Peaking through the 20th century walls of smooth white concrete was a dome capped bell tower. On top of the dome, a smaller structure gives anchor to a cross which appears to have grown out of twisted and laced steel.
From the top of the cross as far down as I could see, the entire structure appeared to have decorated with the same precision as a princess bride's wedding cake. As fast as it appeared it seemed to vanish again as we passed behind another building.
It seems so strange to look at modern day buildings, with all our technology, and they are so simple??? I mean perhaps we may not want such exotic art work but plain slab walls. I'm sure there could be a compromise; but that's another conversation.
With our next turn...the sky line changed again. Now several towers stood tall and majestic as if to say "We're still here. Please come and explore." Many of us did accept that invitation; explore we did.
Tears of joy and awe not only caresses my face but so many others as well. In spite of the midday's heat beating down upon us - dirty and tired - we couldn't simply race on. To stand in the Cathedral's west square seemed to have washed away the memory of pain and fatigue - not that much unlike a mother who see's her child after delivery. The struggles of labour seem to give way to a feeling of calm and tranquility if even for just a brief second.
The more you look at the walls that surround you the more there is to see. The detail is indescribable. As you start to take it in, you begin to ask the question how did they do this? I forget exactly how old the church is but I'm confident in my memory that they did not have the technology we do today. Working conditions - hah. Maybe a place to sleep and a meal each day was their pay; for which I'm guessing they'd have been thankful for and perhaps they were even honoured to be a part of the construction. I'm not trying to compared or even suggest one time is/was better than another...it's just very interesting to notice the differences and marvel at the skill of a bygone era.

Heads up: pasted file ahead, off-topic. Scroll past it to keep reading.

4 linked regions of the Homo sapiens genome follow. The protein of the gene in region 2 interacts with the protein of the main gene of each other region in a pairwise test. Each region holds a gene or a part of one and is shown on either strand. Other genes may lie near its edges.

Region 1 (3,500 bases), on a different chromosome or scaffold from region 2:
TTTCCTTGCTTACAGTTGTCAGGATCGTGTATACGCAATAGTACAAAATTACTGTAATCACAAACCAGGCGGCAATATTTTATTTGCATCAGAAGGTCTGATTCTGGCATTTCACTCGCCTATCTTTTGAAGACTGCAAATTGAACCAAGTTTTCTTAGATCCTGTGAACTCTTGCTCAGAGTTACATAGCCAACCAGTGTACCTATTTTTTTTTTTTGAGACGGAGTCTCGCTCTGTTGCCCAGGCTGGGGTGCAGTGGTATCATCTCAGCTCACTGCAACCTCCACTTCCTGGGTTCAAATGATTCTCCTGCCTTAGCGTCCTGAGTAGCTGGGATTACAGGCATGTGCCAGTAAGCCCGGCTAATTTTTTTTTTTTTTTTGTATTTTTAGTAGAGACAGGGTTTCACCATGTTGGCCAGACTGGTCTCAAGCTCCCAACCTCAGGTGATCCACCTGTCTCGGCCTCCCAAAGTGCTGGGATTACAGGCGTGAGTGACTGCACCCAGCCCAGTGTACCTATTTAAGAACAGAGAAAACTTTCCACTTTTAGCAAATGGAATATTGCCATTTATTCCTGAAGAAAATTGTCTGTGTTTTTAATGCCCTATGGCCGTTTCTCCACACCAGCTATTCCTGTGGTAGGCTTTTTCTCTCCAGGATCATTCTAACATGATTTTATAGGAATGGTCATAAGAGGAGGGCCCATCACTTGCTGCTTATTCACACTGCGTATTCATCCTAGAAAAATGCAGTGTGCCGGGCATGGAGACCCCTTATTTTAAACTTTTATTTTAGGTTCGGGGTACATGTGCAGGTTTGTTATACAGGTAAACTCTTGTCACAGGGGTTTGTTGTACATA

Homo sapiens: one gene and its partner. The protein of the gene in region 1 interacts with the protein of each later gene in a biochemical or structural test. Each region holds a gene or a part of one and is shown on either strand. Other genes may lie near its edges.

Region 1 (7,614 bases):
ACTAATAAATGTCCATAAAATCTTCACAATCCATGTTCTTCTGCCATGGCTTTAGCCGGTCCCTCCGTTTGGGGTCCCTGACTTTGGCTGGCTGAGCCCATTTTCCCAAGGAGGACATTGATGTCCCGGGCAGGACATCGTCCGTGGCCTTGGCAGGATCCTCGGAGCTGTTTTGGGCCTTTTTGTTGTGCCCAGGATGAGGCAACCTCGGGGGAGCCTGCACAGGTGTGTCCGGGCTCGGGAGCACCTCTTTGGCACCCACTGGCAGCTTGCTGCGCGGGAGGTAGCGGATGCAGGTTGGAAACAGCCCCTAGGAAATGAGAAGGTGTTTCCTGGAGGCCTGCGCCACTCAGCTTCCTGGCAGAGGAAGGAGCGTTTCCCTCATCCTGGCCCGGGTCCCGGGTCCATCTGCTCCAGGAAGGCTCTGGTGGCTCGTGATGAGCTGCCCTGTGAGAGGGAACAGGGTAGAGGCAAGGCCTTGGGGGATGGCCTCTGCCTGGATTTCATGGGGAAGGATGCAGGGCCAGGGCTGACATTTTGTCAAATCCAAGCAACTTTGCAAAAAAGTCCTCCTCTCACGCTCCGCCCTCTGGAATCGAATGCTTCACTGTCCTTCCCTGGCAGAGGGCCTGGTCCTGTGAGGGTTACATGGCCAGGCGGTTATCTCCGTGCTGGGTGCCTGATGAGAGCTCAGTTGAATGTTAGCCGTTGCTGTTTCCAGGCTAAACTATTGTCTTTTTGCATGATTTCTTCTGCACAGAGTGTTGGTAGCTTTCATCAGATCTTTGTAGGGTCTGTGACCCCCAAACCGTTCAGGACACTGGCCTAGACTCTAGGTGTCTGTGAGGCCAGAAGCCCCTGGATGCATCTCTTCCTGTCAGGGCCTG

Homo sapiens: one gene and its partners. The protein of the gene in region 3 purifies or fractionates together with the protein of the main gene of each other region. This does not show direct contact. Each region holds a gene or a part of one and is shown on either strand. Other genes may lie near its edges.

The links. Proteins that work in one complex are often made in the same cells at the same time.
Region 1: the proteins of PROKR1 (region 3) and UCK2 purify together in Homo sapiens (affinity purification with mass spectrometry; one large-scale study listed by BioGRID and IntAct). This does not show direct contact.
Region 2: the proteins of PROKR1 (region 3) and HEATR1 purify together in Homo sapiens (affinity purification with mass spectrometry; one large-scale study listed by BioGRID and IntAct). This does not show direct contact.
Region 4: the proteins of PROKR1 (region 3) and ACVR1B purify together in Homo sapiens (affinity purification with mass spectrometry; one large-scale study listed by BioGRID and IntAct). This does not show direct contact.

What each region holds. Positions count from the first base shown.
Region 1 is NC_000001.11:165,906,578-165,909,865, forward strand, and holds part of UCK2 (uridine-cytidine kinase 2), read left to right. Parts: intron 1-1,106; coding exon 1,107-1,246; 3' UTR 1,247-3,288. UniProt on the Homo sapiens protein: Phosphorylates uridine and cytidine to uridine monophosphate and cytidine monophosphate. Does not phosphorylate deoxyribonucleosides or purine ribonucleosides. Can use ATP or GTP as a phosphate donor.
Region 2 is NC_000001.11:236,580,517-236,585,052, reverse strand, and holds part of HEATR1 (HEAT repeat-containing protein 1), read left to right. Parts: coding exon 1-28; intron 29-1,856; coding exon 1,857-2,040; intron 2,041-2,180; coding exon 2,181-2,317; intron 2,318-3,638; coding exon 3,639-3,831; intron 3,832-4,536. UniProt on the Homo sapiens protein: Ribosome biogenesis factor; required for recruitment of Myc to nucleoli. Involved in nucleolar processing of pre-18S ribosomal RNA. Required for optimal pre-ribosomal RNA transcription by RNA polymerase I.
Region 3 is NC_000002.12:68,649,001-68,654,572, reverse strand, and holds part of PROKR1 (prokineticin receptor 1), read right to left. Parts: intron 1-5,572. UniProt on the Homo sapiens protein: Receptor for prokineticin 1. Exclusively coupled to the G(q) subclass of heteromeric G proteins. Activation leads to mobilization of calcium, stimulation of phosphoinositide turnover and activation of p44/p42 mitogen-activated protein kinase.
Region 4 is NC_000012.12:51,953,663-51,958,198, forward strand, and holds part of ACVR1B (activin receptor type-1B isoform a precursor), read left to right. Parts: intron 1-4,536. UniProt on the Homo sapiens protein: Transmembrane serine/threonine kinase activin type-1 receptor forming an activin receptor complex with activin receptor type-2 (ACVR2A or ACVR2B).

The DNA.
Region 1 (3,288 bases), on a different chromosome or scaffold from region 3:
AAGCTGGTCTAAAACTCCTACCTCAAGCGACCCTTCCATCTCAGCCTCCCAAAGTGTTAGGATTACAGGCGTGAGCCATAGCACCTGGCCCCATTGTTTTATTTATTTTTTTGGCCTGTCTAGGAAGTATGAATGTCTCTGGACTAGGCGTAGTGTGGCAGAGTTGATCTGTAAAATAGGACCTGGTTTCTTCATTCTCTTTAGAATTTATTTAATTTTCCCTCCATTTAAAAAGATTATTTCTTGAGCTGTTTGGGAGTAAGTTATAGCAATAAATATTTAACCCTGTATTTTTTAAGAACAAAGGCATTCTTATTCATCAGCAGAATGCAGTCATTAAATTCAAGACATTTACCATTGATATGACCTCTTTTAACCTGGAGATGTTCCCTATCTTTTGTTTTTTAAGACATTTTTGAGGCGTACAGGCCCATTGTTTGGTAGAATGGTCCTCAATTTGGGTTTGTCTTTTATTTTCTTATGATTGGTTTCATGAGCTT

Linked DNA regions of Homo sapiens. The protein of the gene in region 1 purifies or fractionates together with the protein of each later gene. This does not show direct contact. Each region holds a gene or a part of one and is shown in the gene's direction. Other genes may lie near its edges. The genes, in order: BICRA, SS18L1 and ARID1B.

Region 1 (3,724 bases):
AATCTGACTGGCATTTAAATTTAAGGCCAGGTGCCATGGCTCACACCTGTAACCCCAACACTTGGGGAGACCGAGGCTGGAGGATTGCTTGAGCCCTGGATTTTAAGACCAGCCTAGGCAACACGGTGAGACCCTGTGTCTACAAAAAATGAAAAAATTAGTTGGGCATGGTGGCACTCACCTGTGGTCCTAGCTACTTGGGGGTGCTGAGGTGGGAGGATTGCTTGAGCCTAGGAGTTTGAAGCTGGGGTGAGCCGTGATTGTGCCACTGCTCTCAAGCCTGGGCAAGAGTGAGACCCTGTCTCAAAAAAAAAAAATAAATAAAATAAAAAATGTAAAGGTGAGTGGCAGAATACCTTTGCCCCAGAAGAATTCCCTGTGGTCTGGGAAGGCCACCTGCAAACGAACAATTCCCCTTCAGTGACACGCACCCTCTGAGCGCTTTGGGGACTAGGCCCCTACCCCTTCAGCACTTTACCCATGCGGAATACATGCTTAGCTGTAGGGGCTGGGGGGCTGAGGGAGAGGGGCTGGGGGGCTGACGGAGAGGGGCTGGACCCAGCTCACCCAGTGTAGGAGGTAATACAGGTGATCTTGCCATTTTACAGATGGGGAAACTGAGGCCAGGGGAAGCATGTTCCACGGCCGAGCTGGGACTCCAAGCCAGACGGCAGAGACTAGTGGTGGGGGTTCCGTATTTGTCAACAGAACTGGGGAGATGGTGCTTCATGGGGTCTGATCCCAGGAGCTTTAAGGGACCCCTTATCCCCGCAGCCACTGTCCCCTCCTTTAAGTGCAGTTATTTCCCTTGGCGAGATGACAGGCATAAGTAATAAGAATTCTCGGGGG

But I still have complete my promise. To officially end my Camino there are two more things to do. First get my last passport stamp and second receive my certificate.
Elena asked for and received directions to the Pilgrim's Office, but all the entrances looked similar. Finally we went through a stone gate way. Elena seemed to be getting concerned and so I lead her in a building. There were people chatting in Spanish. I don't think Elena was comfortable with my action. Finally I stepped down the stairs toward the room where the voices were. When I got their attention I spoke a little Spanish between my English when the gentleman replied "I speak English". Indeed he did and very well.